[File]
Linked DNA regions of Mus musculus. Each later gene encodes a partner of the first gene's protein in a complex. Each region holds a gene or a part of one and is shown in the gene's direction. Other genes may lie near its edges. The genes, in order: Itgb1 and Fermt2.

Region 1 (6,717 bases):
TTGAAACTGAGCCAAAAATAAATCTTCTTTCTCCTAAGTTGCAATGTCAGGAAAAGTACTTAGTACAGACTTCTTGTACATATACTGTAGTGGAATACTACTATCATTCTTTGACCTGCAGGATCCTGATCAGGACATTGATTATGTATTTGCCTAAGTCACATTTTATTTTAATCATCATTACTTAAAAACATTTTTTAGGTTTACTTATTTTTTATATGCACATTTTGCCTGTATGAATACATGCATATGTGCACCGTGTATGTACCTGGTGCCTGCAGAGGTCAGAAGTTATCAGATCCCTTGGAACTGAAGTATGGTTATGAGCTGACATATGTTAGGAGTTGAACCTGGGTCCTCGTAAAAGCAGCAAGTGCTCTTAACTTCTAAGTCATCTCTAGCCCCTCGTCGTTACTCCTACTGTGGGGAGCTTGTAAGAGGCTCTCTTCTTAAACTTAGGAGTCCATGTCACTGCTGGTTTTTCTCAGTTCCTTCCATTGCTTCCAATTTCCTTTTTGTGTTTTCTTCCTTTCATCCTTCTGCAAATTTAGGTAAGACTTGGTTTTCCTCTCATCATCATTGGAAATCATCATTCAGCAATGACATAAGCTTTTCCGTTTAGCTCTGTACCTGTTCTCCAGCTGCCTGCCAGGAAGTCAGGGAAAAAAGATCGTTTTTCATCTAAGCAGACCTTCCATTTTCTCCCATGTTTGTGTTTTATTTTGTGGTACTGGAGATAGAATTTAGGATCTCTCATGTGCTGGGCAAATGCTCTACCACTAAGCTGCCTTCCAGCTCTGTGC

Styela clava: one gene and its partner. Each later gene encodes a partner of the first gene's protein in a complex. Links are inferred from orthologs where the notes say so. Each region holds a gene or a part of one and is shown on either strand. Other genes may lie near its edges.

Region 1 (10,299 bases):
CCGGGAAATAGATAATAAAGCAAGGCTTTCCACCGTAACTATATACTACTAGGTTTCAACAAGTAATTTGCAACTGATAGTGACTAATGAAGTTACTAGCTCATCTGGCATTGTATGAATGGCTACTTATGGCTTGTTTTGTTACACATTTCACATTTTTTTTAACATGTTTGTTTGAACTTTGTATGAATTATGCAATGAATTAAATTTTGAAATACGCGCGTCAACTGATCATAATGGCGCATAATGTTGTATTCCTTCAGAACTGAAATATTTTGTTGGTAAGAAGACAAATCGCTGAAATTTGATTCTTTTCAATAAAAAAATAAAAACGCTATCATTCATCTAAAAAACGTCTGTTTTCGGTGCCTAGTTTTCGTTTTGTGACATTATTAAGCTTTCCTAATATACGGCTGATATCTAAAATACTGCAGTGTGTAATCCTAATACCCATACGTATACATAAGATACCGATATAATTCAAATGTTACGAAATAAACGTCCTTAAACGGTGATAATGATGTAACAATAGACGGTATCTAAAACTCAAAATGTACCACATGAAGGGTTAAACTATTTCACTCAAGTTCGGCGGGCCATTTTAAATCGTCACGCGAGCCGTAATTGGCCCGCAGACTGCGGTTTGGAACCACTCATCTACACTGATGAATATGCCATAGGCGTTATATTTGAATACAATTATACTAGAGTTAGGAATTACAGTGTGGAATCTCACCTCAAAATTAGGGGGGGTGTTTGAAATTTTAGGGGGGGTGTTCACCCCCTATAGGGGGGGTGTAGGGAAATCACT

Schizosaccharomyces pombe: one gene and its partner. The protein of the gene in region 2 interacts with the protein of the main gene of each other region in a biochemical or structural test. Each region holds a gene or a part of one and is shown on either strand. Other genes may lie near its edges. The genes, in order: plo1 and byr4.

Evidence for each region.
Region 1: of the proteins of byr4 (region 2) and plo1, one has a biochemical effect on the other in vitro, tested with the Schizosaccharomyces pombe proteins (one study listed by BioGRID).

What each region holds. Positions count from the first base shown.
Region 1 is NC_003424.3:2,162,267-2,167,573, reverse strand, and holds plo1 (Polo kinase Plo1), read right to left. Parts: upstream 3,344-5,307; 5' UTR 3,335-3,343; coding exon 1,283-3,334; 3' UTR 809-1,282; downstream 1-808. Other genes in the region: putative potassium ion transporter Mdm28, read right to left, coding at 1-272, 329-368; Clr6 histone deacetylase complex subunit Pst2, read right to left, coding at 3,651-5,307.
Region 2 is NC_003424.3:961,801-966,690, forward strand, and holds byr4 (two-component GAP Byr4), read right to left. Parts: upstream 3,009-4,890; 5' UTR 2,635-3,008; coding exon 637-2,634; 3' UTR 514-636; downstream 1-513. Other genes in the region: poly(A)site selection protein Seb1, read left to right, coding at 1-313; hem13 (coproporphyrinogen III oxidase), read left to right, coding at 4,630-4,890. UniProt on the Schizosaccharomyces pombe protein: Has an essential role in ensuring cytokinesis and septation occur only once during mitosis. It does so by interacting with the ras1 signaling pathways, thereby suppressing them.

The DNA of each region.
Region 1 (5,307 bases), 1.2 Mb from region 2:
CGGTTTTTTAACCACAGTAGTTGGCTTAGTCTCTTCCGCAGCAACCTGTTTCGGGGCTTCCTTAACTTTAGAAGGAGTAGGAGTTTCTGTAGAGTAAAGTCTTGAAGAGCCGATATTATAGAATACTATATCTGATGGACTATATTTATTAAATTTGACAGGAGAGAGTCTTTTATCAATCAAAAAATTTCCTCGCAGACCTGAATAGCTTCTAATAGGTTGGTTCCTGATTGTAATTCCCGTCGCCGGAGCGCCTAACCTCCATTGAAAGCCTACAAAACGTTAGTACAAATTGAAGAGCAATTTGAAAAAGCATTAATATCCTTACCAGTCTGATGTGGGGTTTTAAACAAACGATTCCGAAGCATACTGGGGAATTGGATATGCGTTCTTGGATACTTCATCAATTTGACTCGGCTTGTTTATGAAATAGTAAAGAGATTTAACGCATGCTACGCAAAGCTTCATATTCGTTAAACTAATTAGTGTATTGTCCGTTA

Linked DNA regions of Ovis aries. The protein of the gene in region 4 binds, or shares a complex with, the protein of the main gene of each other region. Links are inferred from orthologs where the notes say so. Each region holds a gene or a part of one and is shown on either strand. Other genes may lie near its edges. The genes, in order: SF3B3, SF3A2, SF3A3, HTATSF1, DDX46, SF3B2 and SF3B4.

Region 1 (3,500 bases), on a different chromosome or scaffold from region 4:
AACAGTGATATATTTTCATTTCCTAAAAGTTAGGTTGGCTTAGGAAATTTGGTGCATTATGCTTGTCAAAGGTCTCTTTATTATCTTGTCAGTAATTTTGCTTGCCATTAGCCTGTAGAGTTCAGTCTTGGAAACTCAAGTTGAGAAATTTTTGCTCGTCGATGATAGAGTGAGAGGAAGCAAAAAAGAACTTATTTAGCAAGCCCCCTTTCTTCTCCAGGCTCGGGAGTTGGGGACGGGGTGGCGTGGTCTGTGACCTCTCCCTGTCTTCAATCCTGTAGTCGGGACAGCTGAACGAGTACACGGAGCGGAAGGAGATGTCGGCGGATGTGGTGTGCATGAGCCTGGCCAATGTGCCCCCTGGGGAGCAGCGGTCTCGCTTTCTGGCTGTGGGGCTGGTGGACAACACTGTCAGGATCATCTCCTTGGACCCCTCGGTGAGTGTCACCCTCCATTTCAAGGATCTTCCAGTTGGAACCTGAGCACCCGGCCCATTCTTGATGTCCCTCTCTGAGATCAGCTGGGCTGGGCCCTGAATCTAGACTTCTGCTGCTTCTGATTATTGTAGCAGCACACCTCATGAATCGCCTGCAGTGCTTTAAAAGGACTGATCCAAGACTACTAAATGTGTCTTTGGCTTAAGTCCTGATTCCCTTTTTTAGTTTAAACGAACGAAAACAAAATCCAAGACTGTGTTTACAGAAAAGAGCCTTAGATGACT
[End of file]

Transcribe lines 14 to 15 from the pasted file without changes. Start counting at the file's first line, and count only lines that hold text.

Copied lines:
Region 1 (5,307 bases), 1.2 Mb from region 2:
CGGTTTTTTAACCACAGTAGTTGGCTTAGTCTCTTCCGCAGCAACCTGTTTCGGGGCTTCCTTAACTTTAGAAGGAGTAGGAGTTTCTGTAGAGTAAAGTCTTGAAGAGCCGATATTATAGAATACTATATCTGATGGACTATATTTATTAAATTTGACAGGAGAGAGTCTTTTATCAATCAAAAAATTTCCTCGCAGACCTGAATAGCTTCTAATAGGTTGGTTCCTGATTGTAATTCCCGTCGCCGGAGCGCCTAACCTCCATTGAAAGCCTACAAAACGTTAGTACAAATTGAAGAGCAATTTGAAAAAGCATTAATATCCTTACCAGTCTGATGTGGGGTTTTAAACAAACGATTCCGAAGCATACTGGGGAATTGGATATGCGTTCTTGGATACTTCATCAATTTGACTCGGCTTGTTTATGAAATAGTAAAGAGATTTAACGCATGCTACGCAAAGCTTCATATTCGTTAAACTAATTAGTGTATTGTCCGTTA